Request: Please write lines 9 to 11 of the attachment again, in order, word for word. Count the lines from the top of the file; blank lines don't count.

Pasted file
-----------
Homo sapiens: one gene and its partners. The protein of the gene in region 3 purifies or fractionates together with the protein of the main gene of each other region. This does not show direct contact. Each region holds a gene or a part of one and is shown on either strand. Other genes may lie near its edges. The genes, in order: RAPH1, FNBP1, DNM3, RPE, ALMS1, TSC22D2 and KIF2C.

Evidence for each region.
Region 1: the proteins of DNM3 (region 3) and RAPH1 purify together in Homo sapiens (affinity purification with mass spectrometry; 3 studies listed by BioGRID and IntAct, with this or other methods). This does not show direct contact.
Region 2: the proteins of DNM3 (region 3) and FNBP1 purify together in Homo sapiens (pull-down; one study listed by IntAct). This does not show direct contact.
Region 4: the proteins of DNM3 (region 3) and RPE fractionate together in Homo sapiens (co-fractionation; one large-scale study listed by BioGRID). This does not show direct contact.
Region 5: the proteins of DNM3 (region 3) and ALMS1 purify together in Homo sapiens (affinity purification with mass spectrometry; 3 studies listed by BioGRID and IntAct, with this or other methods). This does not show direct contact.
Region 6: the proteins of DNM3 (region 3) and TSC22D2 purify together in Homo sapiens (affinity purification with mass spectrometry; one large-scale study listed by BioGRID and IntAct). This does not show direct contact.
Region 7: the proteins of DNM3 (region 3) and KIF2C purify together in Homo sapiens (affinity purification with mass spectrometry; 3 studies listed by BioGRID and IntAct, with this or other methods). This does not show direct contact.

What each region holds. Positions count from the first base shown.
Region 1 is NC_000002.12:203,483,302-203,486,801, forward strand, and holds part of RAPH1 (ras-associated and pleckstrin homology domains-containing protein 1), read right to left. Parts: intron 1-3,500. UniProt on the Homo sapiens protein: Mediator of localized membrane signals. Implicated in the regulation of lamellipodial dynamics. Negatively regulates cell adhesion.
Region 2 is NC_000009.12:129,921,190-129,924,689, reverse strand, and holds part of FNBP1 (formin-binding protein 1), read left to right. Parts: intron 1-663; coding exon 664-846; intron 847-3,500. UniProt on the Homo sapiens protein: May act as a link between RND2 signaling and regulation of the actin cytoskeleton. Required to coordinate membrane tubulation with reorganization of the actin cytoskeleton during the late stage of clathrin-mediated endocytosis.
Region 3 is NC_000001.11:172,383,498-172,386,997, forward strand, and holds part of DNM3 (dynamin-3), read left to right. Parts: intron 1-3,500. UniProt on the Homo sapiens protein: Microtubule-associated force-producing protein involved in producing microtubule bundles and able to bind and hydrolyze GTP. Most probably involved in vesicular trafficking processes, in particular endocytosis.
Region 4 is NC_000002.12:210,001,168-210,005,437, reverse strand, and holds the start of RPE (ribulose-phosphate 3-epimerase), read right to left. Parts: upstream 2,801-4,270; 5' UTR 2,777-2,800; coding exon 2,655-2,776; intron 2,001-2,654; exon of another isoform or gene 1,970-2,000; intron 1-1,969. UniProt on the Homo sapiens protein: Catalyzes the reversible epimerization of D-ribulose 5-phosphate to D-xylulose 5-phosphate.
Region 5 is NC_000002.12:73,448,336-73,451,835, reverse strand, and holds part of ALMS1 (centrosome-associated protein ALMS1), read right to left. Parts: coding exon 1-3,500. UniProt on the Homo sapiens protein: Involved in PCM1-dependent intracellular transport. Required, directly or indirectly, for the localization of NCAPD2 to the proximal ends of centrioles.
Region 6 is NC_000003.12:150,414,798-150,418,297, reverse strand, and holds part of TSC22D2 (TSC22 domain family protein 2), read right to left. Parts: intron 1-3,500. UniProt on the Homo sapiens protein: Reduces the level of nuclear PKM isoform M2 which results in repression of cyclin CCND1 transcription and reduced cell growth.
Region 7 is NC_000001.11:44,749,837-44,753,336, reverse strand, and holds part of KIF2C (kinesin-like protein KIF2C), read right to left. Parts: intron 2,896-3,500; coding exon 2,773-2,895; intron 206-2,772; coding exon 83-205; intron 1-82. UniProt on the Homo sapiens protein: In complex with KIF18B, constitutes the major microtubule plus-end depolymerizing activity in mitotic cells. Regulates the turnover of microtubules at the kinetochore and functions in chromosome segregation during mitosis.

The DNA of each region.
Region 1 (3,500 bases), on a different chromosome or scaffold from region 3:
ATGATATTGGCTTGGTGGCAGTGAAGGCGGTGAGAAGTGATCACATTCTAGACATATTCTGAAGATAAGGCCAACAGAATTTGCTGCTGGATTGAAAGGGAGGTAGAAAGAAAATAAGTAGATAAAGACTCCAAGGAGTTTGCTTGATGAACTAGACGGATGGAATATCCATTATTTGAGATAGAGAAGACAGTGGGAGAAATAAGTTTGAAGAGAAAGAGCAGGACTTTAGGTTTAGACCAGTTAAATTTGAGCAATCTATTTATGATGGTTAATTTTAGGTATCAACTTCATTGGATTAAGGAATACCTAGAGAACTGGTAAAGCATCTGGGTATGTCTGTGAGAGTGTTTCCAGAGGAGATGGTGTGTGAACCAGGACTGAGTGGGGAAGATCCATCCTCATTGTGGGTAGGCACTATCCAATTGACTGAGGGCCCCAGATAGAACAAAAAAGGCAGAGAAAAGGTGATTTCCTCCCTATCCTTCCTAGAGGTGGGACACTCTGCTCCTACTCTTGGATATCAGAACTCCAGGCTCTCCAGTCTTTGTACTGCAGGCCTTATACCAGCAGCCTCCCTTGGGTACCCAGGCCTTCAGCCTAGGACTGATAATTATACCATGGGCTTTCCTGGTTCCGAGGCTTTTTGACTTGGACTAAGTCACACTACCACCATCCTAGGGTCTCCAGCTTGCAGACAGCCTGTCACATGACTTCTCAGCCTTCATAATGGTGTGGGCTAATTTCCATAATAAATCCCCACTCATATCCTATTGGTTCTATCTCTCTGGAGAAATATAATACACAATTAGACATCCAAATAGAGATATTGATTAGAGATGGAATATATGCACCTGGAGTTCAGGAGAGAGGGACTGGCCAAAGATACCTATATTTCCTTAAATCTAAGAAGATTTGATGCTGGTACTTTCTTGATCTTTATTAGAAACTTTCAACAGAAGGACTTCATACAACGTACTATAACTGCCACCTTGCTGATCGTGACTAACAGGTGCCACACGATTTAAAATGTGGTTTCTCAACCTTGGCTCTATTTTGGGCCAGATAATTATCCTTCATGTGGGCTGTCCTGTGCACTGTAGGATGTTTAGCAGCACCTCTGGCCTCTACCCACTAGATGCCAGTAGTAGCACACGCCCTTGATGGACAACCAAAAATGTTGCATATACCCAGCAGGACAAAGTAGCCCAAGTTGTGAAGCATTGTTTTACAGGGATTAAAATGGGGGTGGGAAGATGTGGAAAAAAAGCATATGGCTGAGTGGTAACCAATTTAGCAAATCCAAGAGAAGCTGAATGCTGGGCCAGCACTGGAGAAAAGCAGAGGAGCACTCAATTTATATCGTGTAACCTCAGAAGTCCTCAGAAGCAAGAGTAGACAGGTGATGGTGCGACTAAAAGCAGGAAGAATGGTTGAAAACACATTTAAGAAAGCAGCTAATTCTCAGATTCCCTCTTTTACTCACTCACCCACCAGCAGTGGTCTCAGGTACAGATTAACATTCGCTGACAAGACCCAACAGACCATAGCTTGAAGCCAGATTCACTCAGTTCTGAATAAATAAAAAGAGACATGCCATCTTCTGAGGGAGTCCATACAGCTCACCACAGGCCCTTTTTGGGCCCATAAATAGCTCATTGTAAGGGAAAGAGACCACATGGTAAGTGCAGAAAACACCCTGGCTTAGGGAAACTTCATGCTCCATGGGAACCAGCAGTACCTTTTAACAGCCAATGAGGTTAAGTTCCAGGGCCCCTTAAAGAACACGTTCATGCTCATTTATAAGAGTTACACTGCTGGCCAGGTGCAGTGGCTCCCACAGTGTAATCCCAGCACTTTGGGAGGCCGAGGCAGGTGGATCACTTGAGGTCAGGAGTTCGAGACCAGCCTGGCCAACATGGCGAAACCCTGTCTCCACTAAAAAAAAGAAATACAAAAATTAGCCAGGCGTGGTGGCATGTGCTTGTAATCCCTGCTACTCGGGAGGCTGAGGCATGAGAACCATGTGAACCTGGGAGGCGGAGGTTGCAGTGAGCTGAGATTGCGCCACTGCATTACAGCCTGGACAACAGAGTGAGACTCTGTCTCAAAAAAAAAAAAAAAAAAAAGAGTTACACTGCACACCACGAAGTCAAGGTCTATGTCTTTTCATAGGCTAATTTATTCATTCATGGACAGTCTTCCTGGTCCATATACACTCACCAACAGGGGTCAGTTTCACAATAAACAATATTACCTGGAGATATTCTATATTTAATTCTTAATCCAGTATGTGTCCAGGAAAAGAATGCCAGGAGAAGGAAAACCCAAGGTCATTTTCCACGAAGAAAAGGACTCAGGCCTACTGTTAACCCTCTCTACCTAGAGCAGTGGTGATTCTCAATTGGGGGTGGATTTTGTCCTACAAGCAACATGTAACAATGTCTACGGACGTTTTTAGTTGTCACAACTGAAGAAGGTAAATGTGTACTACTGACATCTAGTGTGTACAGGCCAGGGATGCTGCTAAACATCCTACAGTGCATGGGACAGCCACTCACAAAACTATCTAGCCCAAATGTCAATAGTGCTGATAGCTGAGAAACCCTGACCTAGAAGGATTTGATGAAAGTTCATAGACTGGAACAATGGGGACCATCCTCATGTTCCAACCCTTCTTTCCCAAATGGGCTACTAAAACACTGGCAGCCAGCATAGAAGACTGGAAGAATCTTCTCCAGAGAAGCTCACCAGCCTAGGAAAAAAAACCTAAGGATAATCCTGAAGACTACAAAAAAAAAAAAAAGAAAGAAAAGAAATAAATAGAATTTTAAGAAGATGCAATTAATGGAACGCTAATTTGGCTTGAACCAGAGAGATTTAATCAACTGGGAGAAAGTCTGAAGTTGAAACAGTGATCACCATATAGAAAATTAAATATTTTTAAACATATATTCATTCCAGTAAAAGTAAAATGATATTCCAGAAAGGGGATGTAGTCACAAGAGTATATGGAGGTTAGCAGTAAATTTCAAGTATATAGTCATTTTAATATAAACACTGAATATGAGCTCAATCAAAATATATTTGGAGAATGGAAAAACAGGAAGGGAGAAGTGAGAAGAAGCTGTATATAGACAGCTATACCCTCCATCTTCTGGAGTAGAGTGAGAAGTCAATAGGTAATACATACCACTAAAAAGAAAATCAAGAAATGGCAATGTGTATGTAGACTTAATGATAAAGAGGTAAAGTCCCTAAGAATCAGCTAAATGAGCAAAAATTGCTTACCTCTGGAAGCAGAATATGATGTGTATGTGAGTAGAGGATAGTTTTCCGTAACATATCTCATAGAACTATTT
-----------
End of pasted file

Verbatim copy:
What each region holds. Positions count from the first base shown.
Region 1 is NC_000002.12:203,483,302-203,486,801, forward strand, and holds part of RAPH1 (ras-associated and pleckstrin homology domains-containing protein 1), read right to left. Parts: intron 1-3,500. UniProt on the Homo sapiens protein: Mediator of localized membrane signals. Implicated in the regulation of lamellipodial dynamics. Negatively regulates cell adhesion.
Region 2 is NC_000009.12:129,921,190-129,924,689, reverse strand, and holds part of FNBP1 (formin-binding protein 1), read left to right. Parts: intron 1-663; coding exon 664-846; intron 847-3,500. UniProt on the Homo sapiens protein: May act as a link between RND2 signaling and regulation of the actin cytoskeleton. Required to coordinate membrane tubulation with reorganization of the actin cytoskeleton during the late stage of clathrin-mediated endocytosis.